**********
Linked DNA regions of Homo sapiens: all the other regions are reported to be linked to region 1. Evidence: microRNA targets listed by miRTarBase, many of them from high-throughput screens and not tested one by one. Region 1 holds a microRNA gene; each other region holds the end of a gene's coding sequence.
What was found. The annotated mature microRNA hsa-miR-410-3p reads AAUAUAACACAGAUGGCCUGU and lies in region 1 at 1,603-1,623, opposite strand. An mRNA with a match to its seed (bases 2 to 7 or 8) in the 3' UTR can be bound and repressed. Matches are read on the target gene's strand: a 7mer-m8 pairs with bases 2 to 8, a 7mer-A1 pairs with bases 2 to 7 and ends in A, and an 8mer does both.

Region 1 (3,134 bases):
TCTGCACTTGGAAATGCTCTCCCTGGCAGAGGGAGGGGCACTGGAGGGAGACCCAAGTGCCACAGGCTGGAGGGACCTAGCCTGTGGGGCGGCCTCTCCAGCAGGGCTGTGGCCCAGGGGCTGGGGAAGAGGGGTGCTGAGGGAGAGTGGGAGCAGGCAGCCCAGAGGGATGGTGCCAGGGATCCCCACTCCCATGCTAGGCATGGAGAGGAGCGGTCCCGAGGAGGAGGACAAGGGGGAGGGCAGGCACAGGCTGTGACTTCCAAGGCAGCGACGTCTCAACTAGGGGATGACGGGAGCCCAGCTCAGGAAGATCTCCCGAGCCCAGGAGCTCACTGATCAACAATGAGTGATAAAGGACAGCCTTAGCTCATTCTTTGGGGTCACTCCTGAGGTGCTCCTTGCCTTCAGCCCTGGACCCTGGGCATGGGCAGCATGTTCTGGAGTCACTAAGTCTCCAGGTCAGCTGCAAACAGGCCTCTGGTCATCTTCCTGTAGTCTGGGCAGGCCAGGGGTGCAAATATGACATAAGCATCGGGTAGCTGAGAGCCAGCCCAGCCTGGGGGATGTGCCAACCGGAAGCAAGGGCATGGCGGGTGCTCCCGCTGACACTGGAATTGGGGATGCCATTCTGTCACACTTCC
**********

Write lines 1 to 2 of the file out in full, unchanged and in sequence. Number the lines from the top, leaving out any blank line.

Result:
Linked DNA regions of Homo sapiens: all the other regions are reported to be linked to region 1. Evidence: microRNA targets listed by miRTarBase, many of them from high-throughput screens and not tested one by one. Region 1 holds a microRNA gene; each other region holds the end of a gene's coding sequence.
What was found. The annotated mature microRNA hsa-miR-410-3p reads AAUAUAACACAGAUGGCCUGU and lies in region 1 at 1,603-1,623, opposite strand. An mRNA with a match to its seed (bases 2 to 7 or 8) in the 3' UTR can be bound and repressed. Matches are read on the target gene's strand: a 7mer-m8 pairs with bases 2 to 8, a 7mer-A1 pairs with bases 2 to 7 and ends in A, and an 8mer does both.